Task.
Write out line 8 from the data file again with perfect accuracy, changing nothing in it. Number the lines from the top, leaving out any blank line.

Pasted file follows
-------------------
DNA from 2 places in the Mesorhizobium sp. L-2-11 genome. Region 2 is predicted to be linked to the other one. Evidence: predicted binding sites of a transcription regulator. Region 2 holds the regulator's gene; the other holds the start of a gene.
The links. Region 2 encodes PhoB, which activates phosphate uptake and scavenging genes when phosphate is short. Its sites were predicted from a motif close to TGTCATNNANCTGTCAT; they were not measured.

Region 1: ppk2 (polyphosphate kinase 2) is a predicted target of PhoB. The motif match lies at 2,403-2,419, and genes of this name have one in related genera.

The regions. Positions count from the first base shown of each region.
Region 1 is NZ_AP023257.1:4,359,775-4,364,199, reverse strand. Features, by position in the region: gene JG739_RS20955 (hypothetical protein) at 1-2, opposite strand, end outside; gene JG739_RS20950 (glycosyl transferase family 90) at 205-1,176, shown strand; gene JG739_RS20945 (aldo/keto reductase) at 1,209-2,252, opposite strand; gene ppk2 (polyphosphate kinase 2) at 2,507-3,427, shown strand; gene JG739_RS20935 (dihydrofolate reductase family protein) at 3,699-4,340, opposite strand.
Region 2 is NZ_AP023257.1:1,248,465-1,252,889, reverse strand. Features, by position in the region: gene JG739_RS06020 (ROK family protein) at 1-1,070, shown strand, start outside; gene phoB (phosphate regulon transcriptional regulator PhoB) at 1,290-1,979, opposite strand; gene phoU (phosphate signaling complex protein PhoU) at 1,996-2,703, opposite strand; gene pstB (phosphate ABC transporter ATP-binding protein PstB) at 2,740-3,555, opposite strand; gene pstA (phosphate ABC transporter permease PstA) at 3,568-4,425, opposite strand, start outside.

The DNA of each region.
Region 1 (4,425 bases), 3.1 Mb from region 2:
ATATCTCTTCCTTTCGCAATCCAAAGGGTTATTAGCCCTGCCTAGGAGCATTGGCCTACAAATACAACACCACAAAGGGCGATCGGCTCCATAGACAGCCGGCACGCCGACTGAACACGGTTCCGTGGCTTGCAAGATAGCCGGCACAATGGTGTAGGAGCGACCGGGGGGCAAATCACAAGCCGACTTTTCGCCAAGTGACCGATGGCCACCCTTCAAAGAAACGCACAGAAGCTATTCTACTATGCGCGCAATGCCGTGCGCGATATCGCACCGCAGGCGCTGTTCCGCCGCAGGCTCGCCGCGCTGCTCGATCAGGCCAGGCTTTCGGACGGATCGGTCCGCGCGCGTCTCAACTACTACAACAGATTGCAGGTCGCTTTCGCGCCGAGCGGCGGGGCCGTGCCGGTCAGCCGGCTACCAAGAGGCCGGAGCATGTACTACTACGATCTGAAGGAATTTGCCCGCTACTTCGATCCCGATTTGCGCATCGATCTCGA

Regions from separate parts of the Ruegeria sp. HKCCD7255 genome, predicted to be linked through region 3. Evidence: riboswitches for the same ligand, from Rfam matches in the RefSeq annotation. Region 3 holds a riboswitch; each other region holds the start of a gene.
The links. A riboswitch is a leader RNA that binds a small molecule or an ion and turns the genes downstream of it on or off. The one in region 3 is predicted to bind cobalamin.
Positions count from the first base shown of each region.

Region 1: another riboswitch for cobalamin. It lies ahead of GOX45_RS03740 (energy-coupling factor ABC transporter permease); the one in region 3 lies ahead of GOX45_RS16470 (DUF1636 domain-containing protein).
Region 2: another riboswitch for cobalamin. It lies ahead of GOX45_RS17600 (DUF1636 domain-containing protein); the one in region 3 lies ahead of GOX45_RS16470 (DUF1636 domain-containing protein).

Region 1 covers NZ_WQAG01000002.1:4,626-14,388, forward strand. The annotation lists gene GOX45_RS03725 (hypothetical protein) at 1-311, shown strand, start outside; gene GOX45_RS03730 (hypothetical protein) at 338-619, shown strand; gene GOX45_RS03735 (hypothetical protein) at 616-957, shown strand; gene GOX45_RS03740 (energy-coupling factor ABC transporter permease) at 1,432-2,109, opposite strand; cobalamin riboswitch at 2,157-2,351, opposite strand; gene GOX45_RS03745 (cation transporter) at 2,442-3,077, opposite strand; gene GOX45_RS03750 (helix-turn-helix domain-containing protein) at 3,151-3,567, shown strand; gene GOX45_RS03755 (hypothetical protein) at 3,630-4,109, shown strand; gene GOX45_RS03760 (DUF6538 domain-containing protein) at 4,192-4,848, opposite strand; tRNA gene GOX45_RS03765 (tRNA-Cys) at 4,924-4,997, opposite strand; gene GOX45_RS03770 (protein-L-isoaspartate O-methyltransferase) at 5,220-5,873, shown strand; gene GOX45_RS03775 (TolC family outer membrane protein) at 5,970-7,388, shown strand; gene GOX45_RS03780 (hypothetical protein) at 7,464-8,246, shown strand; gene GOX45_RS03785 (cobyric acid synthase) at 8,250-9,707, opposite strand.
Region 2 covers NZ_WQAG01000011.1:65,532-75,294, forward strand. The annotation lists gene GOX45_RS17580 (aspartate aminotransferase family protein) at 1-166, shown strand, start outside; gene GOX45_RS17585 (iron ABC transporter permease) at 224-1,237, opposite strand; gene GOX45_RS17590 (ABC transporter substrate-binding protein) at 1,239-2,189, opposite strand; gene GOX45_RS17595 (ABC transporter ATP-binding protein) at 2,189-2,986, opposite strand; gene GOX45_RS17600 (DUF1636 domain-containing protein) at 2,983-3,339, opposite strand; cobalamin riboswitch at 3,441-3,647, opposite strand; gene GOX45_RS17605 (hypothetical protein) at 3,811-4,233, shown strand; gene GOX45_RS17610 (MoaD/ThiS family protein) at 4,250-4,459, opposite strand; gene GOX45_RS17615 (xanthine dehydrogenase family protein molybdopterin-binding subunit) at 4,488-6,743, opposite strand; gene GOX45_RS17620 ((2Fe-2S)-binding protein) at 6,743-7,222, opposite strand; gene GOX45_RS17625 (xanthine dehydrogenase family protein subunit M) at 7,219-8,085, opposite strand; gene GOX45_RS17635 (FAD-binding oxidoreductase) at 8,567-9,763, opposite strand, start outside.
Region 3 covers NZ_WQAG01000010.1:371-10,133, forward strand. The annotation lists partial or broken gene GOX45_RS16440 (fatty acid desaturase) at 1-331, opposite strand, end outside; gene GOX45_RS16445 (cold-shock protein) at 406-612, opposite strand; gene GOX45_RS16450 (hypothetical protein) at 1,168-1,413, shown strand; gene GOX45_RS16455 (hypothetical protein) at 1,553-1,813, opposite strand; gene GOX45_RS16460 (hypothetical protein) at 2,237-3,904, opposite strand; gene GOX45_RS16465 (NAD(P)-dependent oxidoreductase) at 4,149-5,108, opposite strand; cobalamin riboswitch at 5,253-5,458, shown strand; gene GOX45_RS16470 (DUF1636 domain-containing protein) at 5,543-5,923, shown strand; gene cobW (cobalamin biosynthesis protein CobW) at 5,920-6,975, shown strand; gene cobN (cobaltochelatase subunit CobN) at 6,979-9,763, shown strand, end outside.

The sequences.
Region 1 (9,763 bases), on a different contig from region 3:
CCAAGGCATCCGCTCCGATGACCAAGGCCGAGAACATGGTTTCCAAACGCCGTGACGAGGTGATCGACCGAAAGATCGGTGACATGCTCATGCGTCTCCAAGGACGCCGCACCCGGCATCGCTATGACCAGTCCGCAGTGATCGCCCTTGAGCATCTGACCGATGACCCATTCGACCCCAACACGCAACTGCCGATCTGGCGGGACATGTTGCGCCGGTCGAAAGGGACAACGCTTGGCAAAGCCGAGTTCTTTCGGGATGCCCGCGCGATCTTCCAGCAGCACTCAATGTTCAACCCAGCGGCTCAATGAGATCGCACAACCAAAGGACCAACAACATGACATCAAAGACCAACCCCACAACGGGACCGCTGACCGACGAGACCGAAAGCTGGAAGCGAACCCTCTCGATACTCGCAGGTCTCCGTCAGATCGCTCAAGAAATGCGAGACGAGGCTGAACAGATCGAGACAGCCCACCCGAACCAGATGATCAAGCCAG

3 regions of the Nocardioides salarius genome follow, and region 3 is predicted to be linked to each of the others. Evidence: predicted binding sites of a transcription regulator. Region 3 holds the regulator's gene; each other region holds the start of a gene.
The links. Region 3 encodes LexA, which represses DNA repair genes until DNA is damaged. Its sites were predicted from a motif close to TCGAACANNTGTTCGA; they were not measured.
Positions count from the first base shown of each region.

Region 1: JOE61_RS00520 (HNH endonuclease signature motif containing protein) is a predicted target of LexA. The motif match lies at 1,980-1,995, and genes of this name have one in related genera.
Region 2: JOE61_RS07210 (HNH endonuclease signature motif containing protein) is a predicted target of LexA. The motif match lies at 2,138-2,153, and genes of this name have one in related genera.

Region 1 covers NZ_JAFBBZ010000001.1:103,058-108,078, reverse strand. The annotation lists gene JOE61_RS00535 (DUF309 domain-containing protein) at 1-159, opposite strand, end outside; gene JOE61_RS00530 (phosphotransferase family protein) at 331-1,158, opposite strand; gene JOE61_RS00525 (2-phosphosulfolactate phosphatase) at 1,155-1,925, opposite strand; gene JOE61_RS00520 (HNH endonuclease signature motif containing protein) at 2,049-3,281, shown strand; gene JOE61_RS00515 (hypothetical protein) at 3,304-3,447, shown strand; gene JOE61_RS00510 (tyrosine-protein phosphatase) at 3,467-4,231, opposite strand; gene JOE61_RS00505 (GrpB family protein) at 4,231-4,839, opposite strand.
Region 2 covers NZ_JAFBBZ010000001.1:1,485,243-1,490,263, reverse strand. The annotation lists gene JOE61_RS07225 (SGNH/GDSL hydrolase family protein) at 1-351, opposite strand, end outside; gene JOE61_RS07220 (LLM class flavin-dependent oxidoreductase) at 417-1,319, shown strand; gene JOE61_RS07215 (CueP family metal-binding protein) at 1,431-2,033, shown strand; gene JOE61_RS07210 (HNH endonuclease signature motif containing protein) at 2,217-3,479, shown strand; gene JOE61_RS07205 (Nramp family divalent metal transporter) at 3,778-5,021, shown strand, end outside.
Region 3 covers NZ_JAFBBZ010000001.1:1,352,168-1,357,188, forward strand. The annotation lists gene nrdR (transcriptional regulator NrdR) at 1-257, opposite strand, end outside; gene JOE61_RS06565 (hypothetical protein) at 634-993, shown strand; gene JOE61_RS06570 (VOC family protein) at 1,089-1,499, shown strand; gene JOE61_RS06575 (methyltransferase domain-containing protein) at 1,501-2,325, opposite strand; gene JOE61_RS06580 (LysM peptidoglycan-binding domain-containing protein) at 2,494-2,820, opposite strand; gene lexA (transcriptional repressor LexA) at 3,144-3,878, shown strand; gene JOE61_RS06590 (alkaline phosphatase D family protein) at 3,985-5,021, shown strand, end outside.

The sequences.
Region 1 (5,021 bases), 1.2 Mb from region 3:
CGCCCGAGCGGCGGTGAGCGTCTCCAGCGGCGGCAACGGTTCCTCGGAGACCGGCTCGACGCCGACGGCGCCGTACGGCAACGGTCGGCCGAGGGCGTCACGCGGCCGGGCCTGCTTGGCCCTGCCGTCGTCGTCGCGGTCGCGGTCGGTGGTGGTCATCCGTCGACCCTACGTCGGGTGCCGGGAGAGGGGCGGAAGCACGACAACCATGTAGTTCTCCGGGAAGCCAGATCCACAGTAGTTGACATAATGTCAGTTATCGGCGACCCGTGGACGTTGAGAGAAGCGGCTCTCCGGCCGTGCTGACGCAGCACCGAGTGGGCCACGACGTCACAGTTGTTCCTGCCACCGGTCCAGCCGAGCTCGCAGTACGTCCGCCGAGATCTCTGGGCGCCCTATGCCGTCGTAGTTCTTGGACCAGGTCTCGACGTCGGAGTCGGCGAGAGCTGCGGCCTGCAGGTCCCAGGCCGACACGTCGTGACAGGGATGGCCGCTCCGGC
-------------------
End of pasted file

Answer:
Region 1 (4,425 bases), 3.1 Mb from region 2: